Don’t make Me Over!  

by Sis Bee Jay
Has anyone out there ever been angry with your mother or father for something they did or didn’t do when you were younger, and then you are still holding it against them? I mean you are now grown and you are still holding it against them? True, what they did, or didn’t do, may have been atrocious; may have been horrific. But the point is that we are now grown and some of us are still holding it against them. Some may be still trying to get their mothers or fathers to love them like they want them to. And every decision you have made has been made with the remembrance of your past and with the idea of getting revenge against your parents. 

So many people’s lives have been affected negatively because of unforgiveness, bitterness and revengeful purposes. I remember the day when I first realized that my parents were no saints. I was literally angry because they had reared us with high morals. I thought to myself, how could they? After all, they did things when they were young that they told us not to do! 

It was not until I was in my early twenties that I finally realized that my parents were human and were not perfect! So being imperfect, they made mistakes. And I forgave them at that time, and began to accept the people that they were and I respected them. Every son or daughter must come to the point that they realize that their parents are not perfect. They made mistakes and in so doing, they may not have been capable of loving us like we would have wanted them to, or they may not have acted like we would have wanted them to act. So at some point we should make the decision that we will love them for who they are, not for who we would have wanted them to be. 

The same thing goes for husbands, children and siblings. We love them for who they are, not for who we would have them be. Some of them have hurt you terribly, but nobody’s perfect. We all have hurt somebody! Jesus gave us a good example when He loved us and died for us even while we were yet sinners.If we have received so great a forgiveness, then who are we to withhold forgiveness to others, especially those so close to us?

Extending that a bit, you can see now that if you are able to forgive momma because she was that young mother who didn’t ever know how to love her children effectively, or she didn’t come to your rescue when you were molested, or she was never home because she was out with different men, then you can see that you can also forgive anybody their trespasses that have been against you. Now you can love the unlovable.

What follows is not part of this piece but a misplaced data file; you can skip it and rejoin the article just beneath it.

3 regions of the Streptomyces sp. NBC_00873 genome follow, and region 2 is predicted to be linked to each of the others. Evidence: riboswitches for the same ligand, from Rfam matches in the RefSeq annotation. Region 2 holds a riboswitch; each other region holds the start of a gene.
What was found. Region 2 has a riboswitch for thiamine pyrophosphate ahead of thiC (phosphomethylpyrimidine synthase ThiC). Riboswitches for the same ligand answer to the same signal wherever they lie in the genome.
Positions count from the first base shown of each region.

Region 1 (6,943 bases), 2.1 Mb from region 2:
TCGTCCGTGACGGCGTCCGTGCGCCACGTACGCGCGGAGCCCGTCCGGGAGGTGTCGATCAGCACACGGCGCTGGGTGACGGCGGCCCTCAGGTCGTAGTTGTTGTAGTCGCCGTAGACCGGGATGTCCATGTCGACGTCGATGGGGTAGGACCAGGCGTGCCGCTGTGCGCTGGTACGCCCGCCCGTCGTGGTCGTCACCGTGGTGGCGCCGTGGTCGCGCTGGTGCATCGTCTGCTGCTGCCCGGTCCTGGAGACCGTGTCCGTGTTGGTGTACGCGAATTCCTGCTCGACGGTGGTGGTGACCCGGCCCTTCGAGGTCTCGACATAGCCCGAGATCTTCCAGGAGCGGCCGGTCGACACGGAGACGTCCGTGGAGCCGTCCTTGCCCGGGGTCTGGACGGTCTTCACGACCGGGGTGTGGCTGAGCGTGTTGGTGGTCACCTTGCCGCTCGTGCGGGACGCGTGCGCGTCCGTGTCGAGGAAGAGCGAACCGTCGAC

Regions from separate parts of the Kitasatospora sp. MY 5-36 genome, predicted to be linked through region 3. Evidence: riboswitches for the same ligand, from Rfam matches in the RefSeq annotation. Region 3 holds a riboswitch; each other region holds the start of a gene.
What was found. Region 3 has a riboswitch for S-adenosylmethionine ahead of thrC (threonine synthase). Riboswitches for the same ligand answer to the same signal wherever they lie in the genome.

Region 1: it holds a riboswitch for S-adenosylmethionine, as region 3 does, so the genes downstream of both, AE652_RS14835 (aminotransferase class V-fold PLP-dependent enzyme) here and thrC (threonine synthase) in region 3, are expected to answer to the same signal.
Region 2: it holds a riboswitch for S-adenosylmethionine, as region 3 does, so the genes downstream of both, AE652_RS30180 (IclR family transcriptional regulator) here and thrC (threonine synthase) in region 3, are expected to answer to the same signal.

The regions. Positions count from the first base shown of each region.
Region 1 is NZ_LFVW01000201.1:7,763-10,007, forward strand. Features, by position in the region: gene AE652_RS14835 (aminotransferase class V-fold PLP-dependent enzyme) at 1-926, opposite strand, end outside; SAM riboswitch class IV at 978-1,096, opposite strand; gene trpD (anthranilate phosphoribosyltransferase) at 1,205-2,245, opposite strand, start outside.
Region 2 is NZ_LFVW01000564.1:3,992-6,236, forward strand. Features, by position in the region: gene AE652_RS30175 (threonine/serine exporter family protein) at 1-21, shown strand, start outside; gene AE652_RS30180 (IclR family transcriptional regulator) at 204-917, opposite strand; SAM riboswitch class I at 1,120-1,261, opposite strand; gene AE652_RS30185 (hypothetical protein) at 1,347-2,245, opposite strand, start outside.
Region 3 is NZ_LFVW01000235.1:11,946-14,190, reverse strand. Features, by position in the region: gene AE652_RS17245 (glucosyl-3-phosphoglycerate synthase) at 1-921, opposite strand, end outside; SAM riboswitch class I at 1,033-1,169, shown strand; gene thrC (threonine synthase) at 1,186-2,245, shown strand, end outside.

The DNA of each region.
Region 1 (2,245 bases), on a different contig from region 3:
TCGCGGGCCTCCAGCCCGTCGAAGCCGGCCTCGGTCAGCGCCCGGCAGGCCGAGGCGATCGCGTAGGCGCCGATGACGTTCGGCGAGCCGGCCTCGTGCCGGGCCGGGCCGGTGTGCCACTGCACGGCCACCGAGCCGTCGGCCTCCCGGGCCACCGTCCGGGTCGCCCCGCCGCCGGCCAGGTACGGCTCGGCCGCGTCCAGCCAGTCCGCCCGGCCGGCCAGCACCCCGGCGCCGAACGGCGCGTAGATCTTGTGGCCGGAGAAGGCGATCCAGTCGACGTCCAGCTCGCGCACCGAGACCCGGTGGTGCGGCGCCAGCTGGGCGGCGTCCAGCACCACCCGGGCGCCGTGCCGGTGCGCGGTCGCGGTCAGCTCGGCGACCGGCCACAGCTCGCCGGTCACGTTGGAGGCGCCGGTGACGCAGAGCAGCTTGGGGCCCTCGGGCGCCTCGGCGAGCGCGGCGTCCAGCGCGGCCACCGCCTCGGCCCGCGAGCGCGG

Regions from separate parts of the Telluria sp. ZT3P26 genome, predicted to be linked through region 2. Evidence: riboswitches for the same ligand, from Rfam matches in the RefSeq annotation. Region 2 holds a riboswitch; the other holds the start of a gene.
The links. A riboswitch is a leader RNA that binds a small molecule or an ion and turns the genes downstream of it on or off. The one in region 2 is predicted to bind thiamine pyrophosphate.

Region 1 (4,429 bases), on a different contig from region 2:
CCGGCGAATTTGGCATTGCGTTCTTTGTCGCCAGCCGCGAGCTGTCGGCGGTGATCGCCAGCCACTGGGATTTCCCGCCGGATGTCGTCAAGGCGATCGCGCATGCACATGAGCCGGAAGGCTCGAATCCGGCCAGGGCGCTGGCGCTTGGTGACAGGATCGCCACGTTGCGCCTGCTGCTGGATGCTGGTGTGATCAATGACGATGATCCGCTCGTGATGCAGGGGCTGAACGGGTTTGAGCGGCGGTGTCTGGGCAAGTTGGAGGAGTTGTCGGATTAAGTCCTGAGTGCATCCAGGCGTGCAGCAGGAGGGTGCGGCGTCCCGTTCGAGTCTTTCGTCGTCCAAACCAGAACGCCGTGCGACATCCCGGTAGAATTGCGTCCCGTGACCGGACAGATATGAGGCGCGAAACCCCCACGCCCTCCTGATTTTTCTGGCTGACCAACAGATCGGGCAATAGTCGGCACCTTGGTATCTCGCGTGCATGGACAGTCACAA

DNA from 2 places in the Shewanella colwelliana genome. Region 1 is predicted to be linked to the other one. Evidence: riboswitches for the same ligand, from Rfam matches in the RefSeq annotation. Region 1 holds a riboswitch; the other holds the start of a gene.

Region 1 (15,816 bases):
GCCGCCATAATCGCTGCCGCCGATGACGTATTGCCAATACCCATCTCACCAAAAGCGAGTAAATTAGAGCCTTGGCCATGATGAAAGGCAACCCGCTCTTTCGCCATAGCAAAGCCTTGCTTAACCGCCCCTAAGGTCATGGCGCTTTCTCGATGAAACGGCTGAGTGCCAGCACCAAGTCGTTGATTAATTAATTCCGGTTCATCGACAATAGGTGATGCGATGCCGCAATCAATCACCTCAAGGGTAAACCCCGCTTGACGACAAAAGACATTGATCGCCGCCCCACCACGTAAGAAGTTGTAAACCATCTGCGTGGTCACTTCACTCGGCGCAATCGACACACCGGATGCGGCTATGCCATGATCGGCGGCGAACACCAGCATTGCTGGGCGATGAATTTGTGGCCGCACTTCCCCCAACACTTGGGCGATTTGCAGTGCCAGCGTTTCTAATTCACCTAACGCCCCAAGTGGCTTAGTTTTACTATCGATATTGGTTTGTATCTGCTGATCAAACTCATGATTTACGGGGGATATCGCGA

I think back to my grandmother-in-law. She was conceived as the result of a well respected man of another race taking advantage of her young mother. Her mother was not able to keep her and rear her because she was just too young and inexperienced. So another older lady in the community, who felt compassion for her, asked her if she could take the child. Her mother consented and she gave her baby to this other woman. 

The other woman took advantage of grandma when she was a child and made her do hard labor around the house. So when she was fifteen years old, she married and had her first child. Grandma was very fair skinned and beautiful and this caused her to be persecuted all of her days by her own people. Because she herself had never been loved, she did not know how to love her children. She never, ever used the word love and she appeared unemotional and rude at times. But everyone knew that grandma cared deeply about her family, but she just couldn’t express it in words. She tried at times to express her love in deeds, but she had difficulty doing that too. If her children and grandchildren were to love her, and they did, it was not for her being flowery and lovable, but because she was who she was. They just loved grandma for her being grandma.

In conclusion, I would say, let’s don’t make people over before we love them and lets do love our parents, just because they are our parents.